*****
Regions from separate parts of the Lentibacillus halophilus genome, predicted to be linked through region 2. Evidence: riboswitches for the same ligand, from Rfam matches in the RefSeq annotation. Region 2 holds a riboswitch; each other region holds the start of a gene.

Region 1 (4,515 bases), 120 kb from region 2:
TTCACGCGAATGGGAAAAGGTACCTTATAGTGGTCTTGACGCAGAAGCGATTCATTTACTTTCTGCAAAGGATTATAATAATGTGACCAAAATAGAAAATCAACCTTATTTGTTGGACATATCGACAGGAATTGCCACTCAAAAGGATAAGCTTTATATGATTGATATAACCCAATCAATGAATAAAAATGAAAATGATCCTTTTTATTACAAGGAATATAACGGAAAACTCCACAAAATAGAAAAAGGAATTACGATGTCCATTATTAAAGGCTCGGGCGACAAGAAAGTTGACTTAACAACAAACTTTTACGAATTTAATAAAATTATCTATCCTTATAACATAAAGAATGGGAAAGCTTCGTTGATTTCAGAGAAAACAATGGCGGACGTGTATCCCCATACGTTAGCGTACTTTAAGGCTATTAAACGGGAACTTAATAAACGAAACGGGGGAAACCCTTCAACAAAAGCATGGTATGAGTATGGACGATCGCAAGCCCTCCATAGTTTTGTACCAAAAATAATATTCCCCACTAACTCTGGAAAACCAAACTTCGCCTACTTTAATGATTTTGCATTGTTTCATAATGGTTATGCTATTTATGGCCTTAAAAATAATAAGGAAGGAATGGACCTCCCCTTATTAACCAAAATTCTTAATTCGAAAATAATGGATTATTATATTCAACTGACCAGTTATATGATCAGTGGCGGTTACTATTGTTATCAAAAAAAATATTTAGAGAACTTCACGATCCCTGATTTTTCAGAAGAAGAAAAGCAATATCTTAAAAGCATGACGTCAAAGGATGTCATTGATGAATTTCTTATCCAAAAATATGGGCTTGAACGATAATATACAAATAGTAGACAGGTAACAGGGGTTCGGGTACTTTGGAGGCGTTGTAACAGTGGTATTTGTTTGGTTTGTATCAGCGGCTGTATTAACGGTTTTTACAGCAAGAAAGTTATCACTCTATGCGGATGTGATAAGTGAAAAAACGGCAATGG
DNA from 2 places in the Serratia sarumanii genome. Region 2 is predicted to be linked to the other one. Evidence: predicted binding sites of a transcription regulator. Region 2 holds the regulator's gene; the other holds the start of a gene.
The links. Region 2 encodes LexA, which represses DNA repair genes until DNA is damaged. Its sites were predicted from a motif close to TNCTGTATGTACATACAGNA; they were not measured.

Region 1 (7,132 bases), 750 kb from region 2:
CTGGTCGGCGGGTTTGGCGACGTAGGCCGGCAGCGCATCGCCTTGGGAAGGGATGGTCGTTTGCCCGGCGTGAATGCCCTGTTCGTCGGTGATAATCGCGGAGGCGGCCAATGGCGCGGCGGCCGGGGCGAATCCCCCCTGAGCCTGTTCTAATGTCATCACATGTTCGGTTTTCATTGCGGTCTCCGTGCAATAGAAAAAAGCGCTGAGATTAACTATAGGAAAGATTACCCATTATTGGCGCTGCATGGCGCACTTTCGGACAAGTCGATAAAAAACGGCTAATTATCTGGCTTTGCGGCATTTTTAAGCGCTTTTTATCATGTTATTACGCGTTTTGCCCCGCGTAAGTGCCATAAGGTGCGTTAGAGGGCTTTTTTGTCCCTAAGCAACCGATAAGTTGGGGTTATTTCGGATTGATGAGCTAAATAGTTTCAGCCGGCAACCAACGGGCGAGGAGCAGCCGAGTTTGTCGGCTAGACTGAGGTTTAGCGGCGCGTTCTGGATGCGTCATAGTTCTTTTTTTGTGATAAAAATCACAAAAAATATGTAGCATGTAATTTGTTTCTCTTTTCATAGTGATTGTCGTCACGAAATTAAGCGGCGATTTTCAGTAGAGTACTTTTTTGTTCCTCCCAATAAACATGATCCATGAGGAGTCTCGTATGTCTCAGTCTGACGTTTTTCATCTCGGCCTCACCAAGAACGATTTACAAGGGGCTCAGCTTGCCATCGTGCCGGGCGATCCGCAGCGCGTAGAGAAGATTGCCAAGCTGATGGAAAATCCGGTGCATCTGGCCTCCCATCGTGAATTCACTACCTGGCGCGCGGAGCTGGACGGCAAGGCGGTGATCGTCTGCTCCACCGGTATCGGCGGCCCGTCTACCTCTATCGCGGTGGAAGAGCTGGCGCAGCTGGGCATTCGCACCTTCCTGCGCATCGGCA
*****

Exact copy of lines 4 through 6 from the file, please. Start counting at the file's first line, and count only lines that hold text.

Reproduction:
DNA from 2 places in the Serratia sarumanii genome. Region 2 is predicted to be linked to the other one. Evidence: predicted binding sites of a transcription regulator. Region 2 holds the regulator's gene; the other holds the start of a gene.
The links. Region 2 encodes LexA, which represses DNA repair genes until DNA is damaged. Its sites were predicted from a motif close to TNCTGTATGTACATACAGNA; they were not measured.

Region 1 (7,132 bases), 750 kb from region 2: